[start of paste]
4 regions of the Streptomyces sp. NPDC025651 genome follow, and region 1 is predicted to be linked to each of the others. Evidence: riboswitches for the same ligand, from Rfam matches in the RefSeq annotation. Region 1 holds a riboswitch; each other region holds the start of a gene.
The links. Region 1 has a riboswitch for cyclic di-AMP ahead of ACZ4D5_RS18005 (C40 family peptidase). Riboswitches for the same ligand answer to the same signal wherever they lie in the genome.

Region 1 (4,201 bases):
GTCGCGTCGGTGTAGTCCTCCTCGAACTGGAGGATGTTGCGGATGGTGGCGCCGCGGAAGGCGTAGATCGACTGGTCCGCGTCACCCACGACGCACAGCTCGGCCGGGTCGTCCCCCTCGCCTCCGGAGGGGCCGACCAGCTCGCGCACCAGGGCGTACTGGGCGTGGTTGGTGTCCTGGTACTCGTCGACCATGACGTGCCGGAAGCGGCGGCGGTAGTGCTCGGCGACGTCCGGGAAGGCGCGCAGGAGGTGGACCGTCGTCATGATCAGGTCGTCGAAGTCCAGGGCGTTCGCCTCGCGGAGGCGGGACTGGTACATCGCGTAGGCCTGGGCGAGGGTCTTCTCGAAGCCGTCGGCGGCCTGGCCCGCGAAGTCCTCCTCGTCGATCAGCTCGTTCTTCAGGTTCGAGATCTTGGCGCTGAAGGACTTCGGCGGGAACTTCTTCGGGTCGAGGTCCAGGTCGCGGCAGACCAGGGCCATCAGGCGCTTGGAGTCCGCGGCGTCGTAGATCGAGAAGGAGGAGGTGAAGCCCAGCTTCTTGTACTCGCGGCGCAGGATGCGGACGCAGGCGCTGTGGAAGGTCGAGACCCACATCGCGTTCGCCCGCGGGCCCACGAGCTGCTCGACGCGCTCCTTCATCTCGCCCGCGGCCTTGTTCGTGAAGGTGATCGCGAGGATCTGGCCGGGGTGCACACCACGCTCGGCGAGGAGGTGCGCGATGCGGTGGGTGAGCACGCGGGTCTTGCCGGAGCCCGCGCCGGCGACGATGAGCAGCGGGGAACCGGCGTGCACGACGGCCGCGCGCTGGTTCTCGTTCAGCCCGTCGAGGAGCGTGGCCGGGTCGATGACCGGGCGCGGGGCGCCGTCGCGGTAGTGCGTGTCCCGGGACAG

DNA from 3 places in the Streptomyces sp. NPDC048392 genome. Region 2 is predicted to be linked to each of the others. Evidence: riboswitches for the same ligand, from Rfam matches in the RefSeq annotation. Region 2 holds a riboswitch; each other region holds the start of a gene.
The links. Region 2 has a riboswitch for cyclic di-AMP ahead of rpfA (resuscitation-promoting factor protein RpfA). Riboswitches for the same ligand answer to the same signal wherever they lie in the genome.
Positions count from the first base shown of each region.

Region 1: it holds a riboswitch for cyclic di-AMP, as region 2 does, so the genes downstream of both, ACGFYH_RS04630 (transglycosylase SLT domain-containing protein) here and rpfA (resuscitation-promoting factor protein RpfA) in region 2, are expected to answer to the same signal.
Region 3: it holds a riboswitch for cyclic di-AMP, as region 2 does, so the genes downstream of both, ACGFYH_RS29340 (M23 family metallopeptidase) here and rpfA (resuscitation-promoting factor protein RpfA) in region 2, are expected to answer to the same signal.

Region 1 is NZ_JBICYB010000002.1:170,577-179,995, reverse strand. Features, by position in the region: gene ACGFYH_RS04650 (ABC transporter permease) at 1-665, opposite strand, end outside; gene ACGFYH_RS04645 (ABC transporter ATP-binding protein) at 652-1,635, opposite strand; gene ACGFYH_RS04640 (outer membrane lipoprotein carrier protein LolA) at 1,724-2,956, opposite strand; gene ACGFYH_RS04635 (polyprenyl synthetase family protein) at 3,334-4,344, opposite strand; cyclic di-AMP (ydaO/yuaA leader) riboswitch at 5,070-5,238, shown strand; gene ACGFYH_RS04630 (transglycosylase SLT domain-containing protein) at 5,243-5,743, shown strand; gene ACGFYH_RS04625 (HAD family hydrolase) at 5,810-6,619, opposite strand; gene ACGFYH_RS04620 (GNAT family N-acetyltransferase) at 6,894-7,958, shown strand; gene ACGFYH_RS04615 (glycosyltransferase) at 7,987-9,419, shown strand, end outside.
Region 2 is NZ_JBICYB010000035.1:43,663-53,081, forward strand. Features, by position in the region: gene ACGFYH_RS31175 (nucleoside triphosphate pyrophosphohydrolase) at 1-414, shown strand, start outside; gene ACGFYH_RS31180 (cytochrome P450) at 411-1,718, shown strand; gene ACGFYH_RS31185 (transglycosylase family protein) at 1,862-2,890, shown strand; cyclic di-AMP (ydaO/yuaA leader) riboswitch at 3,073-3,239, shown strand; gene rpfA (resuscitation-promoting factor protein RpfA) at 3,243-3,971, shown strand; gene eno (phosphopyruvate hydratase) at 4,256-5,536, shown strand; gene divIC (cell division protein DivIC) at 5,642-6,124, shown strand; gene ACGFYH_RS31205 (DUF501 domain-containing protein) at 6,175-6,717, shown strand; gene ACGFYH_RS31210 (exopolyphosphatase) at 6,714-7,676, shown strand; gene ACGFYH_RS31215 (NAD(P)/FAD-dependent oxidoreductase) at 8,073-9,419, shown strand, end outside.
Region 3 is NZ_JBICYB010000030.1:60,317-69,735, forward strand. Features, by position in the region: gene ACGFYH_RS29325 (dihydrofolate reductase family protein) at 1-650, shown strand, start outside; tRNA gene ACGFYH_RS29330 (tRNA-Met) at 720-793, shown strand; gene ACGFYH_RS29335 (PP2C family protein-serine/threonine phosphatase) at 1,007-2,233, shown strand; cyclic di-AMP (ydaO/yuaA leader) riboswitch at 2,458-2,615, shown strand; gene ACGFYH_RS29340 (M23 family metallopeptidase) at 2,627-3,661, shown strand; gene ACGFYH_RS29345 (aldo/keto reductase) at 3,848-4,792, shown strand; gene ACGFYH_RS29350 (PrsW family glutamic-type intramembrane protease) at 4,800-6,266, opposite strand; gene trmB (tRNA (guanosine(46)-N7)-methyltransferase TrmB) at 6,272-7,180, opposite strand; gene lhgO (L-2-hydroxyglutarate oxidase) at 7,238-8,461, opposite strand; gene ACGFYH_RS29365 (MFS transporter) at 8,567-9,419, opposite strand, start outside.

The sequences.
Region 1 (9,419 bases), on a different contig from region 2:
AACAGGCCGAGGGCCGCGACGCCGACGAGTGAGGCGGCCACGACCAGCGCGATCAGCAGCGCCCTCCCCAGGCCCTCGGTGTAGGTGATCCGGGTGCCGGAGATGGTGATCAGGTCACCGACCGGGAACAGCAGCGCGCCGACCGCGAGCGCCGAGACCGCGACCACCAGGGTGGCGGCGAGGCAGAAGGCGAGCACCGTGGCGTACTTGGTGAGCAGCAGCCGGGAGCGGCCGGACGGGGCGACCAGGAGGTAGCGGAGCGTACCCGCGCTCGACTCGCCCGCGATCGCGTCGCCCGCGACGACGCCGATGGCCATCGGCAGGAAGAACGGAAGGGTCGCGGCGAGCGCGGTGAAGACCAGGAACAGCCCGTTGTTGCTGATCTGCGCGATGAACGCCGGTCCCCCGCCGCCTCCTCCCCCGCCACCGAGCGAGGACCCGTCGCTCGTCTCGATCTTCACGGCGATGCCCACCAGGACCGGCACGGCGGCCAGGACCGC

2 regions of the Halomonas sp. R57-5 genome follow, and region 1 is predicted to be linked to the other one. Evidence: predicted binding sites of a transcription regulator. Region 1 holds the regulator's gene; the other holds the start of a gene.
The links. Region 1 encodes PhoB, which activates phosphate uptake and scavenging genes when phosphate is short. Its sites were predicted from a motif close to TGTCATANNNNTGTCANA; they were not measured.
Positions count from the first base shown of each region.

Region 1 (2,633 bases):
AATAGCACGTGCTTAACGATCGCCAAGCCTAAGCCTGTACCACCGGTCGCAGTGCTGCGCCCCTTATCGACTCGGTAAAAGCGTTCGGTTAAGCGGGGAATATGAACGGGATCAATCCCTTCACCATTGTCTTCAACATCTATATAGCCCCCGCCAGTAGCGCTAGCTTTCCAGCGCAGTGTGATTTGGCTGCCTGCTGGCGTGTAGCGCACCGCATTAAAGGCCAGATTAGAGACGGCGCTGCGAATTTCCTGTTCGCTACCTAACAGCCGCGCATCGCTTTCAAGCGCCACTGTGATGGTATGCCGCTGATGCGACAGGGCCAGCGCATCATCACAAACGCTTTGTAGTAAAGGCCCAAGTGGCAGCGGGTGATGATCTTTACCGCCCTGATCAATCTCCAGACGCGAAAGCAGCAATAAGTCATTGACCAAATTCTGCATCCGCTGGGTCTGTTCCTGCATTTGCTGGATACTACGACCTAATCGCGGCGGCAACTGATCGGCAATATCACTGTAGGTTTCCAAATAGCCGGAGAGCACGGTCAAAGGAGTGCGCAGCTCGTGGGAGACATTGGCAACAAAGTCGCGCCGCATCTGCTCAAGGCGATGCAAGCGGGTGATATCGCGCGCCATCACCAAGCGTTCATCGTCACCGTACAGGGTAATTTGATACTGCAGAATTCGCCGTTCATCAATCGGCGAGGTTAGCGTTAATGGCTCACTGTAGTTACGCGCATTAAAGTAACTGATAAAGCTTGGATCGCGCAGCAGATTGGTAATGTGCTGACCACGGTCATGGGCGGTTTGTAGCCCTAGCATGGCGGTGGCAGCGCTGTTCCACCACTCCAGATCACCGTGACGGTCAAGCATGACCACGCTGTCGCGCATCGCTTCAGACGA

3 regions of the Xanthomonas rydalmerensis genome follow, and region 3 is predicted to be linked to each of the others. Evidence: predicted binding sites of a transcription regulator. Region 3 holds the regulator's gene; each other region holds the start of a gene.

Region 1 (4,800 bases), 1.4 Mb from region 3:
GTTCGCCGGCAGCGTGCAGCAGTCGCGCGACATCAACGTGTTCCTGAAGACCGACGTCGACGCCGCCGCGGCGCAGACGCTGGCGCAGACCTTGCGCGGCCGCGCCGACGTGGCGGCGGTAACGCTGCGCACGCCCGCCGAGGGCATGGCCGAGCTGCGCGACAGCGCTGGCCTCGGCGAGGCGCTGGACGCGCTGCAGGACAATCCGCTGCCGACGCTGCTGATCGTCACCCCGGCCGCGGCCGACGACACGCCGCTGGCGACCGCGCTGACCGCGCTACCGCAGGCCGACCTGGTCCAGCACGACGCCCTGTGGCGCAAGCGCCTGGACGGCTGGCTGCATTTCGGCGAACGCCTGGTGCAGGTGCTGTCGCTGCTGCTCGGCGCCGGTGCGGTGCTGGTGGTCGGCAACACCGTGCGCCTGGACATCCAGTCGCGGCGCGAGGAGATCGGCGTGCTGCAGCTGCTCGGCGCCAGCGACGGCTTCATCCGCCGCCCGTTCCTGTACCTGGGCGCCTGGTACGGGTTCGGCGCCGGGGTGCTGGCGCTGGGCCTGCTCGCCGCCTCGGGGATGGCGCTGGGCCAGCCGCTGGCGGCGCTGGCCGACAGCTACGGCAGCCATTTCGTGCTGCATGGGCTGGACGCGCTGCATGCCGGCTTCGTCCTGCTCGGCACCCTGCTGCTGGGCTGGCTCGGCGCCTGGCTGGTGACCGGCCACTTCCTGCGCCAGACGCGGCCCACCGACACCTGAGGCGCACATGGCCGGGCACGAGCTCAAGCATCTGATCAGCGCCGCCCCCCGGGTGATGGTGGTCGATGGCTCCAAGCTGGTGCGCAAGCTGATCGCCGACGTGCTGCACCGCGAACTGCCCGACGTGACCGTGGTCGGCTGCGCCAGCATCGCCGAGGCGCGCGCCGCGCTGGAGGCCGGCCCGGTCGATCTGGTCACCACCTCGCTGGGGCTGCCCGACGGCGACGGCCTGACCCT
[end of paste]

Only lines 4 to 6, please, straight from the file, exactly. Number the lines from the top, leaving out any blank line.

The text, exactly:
GTCGCGTCGGTGTAGTCCTCCTCGAACTGGAGGATGTTGCGGATGGTGGCGCCGCGGAAGGCGTAGATCGACTGGTCCGCGTCACCCACGACGCACAGCTCGGCCGGGTCGTCCCCCTCGCCTCCGGAGGGGCCGACCAGCTCGCGCACCAGGGCGTACTGGGCGTGGTTGGTGTCCTGGTACTCGTCGACCATGACGTGCCGGAAGCGGCGGCGGTAGTGCTCGGCGACGTCCGGGAAGGCGCGCAGGAGGTGGACCGTCGTCATGATCAGGTCGTCGAAGTCCAGGGCGTTCGCCTCGCGGAGGCGGGACTGGTACATCGCGTAGGCCTGGGCGAGGGTCTTCTCGAAGCCGTCGGCGGCCTGGCCCGCGAAGTCCTCCTCGTCGATCAGCTCGTTCTTCAGGTTCGAGATCTTGGCGCTGAAGGACTTCGGCGGGAACTTCTTCGGGTCGAGGTCCAGGTCGCGGCAGACCAGGGCCATCAGGCGCTTGGAGTCCGCGGCGTCGTAGATCGAGAAGGAGGAGGTGAAGCCCAGCTTCTTGTACTCGCGGCGCAGGATGCGGACGCAGGCGCTGTGGAAGGTCGAGACCCACATCGCGTTCGCCCGCGGGCCCACGAGCTGCTCGACGCGCTCCTTCATCTCGCCCGCGGCCTTGTTCGTGAAGGTGATCGCGAGGATCTGGCCGGGGTGCACACCACGCTCGGCGAGGAGGTGCGCGATGCGGTGGGTGAGCACGCGGGTCTTGCCGGAGCCCGCGCCGGCGACGATGAGCAGCGGGGAACCGGCGTGCACGACGGCCGCGCGCTGGTTCTCGTTCAGCCCGTCGAGGAGCGTGGCCGGGTCGATGACCGGGCGCGGGGCGCCGTCGCGGTAGTGCGTGTCCCGGGACAG

DNA from 3 places in the Streptomyces sp. NPDC048392 genome. Region 2 is predicted to be linked to each of the others. Evidence: riboswitches for the same ligand, from Rfam matches in the RefSeq annotation. Region 2 holds a riboswitch; each other region holds the start of a gene.
The links. Region 2 has a riboswitch for cyclic di-AMP ahead of rpfA (resuscitation-promoting factor protein RpfA). Riboswitches for the same ligand answer to the same signal wherever they lie in the genome.